Hundreds Flock to Yidstock

Hampshire College's Yiddish Book Center hosted their fourth annual Yiddish Music Festival, Yidstock, this past weekend. People from all over the country - and many from European nations - met in Amherst to share their passion of Yiddish culture and klezmer music.

The festival featured influential klezmer artists such as the Grammy winning Klezmatics, Klezperanto, and the Brooklyn based Yiddish Art Trio. Yidstock also offered a variety of lectures and workshops including a a session on Yiddish soul foods by UMass alumna Laura Silver and a klezmer music workshop by local music educator Brian Bender. Others included Yiddish dancing, a talk on Jewish culture by filmmaker Erik Anjou and discussions of the future of the Book Center and Yiddish literature.

Laura Silver at her talk "Knish: Jewish Soul Food"

Though the festival started in 2011 and still remains a relatively new event, it grows larger each year. Yidstock has grown from a one-day-only event to a four day festival; new workshops and lecturers are introduced each year, and the number of attendees has increased greatly.

Despite the large turnout, many of the festival goer have crossed paths in the past at other klezmer festivals and workshops.


The Yiddish Art Trio

"The klezmer community internationally is a pretty tight knit group of people, and it’s rather small," says Patrick Farrell, the accordionist of Yiddish  Art Trio. "Everybody seems to know each other more or less. We go to workshops and teach together, or we’re at different camps or those kinds of things. There’s KlezKamp, KlezKanada, or Yiddish Summer Weimar in Germany. So we’re constantly crossing paths with each other and doing gigs together. Some people are touring here, some people are touring there...It’s a nice community."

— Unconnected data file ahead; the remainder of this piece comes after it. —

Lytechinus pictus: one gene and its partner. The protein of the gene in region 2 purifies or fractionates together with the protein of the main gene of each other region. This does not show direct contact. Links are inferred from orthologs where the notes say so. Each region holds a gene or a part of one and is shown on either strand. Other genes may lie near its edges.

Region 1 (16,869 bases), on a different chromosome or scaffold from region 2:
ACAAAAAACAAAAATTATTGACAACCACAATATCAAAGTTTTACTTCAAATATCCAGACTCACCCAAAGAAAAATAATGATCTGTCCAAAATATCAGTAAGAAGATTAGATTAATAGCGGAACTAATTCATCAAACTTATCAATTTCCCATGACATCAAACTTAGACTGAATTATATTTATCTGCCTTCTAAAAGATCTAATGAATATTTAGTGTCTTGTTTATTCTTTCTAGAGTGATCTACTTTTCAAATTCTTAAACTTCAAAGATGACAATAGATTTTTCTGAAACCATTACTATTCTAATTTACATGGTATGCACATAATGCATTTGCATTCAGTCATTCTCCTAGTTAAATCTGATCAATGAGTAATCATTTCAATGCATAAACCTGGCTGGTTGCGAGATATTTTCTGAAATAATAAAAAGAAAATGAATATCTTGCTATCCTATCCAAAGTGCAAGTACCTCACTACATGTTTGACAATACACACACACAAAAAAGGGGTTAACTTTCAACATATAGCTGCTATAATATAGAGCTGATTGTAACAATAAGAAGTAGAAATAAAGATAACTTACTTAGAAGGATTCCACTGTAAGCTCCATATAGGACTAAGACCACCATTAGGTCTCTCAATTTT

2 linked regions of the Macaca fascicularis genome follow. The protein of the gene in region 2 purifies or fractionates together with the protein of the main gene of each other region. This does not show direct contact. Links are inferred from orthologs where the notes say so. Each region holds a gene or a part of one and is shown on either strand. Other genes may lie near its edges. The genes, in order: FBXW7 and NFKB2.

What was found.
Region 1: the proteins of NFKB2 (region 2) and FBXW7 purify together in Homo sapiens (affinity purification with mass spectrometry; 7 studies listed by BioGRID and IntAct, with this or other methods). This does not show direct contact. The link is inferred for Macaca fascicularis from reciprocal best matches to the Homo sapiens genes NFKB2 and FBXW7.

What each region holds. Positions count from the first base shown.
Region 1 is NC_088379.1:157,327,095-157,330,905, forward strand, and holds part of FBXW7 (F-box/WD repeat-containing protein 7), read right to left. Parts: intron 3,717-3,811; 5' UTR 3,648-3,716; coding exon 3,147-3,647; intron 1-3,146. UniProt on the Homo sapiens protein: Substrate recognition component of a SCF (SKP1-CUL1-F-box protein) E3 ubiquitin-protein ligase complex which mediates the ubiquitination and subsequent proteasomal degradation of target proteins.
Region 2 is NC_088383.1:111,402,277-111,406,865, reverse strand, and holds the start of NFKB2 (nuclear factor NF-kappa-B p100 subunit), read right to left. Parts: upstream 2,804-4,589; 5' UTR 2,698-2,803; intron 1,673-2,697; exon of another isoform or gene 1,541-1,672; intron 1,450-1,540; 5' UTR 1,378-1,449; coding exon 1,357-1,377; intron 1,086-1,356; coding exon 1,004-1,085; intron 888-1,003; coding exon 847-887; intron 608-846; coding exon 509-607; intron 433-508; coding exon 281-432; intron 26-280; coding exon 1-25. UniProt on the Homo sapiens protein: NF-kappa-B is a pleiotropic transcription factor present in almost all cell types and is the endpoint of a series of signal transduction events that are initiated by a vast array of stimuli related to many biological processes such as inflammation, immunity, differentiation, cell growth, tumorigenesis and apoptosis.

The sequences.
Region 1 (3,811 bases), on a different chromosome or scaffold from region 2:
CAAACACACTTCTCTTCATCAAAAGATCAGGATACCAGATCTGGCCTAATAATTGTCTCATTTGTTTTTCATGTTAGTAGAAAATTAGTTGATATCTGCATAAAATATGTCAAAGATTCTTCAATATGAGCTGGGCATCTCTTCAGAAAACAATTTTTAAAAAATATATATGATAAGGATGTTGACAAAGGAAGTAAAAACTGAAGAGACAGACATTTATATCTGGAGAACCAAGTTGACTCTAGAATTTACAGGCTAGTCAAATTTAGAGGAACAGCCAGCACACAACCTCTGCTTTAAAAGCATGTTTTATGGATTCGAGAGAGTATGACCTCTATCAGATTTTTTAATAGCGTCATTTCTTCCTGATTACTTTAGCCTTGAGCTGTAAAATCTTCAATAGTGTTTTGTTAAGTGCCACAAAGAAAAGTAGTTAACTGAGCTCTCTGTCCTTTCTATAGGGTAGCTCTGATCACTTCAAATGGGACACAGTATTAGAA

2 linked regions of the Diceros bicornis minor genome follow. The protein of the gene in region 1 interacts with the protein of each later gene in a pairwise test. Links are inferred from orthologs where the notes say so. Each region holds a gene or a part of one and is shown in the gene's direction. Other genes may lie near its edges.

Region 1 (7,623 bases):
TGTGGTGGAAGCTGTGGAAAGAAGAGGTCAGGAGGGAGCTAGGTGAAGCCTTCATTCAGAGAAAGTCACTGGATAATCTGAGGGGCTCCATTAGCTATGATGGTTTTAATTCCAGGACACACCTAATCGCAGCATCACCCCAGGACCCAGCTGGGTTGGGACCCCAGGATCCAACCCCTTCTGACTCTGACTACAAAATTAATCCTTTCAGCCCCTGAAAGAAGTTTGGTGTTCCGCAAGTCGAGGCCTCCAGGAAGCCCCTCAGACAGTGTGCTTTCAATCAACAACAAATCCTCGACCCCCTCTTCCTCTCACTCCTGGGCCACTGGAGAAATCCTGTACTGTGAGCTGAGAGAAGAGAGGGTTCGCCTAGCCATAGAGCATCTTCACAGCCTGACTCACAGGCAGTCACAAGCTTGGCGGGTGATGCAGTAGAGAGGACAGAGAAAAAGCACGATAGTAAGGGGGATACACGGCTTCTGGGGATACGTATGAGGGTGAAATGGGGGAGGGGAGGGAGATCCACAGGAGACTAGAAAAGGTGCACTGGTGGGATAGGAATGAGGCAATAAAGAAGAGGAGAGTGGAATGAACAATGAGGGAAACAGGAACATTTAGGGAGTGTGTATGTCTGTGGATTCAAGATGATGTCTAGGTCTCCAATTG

Brian Bender at his workshop "Instrumental Klezmer."

"It’s a small community because it’s so specialized.... it really attracts an international crowd," says Brian Bender, who hosted two introductory klezmer workshops for both adults and children. "It attracts people who are musicians, who are dancers, who are interested in Yiddish language, because there are course offerings for all those things... But I do think that some how Jewish musicians have a knack for building community. Because I don’t see necessarily the same type of community like in the blues world or in the Reggae world... I say that, but also I should add to that that quite a few of the best klezmer musicians on the scene are not Jewish at all."

The Yiddish Book Center was started in 1980 by Aaron Lansky, a Hampshire alumni who wanted to preserve rare books from the rapid destruction of Yiddish literature by young Jewish Americans that were unable to read the language, but were receiving or inheriting Yiddish books from their parents or grandparents. The Book Center is currently working on digitizing their collection, preserving it and making it more accessible worldwide.

The Yiddish Book Center displays and exhibits

For more information on Yidstock, check out their 2015 line up.

For more information on The Yiddish Book Center, visit their website, or visit them at their Hampshire College location.